His country had been generally peaceful until the Dragonlord rose and his monsters started overrunning the land. After the Dragonlord's first attack, Lorik's army had been defeated, the Ball of Light had been stolen and his daughter had been kidnapped. After that disastrous battle, his subjects didn't dare to walk past the walls surrounding the surviving settlements because hordes of monsters roamed freely the wilderness.

Many warriors voluntereed to kill the Dragonlord, but all failed. The King had given up hope that his kingdom would be saved when he was visited by the descendant of Erdrick, whose coming was foretold by the seer Mahetta (or, depending on the version, the King summoned the descendant). Feeling his hope renewed, Lorik gave the warrior some few items and gold coins and sent him out.

After the descendant proved his trust was not misplaced, Lorik offered his throne to him, but the Hero declined his offer. However, the Hero accepted Gwaelin's proposal of marriage, which was joyfully blessed by Lorik.


Tropes associated with Lorik:

  • Age Lift: He looks twenty years younger in Toriyama's updated artwork.
  • All There in the Manual: Some details such as his full name and title can only be found in the NES and Famicon manuals.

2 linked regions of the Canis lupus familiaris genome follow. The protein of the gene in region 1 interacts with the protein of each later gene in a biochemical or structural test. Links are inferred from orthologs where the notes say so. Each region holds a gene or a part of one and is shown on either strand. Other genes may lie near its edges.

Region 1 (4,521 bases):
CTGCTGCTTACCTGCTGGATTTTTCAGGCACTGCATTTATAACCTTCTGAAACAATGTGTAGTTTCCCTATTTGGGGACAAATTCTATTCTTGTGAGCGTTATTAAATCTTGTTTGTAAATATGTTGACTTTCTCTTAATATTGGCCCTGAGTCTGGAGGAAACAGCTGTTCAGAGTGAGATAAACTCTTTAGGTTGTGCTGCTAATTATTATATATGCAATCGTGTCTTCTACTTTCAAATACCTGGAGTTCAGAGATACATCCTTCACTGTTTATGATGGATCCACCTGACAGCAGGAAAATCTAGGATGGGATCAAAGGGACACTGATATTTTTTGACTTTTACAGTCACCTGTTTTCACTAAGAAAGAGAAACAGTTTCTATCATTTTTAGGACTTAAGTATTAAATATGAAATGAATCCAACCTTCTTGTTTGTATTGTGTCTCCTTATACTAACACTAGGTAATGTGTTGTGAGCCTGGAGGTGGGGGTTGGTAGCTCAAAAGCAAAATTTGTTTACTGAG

• Authority Equals Asskicking: Averted. He becomes completely helpless after his army gets defeated and his daughter kidnapped.
  • The Good King: From what is seen in the game, Lorik seems to be popular among the people of Tantegel. Certainly he is kind to the Hero.
  • Heroic BSoD: After the disastrous first battle, Lorik fell into a deep depression over everything. And after many warriors attempted and failed to slay the Dragonlord, he gave up hope to save Alefgard and his daughter.
  • Holding Out for a Hero: Doble subversion. Many warriors went out to fight the Dragonlord and retrieve the Ball of Light and the Princess, but neither of them returned; so the King and the Alefgardians had become reduced to hope the prophecy about the coming of the descendant of Erdrick was right.
  • I Have Your Wife: The Dragonlord kidnaps Princess Gwaelin to force Lorik to "behave".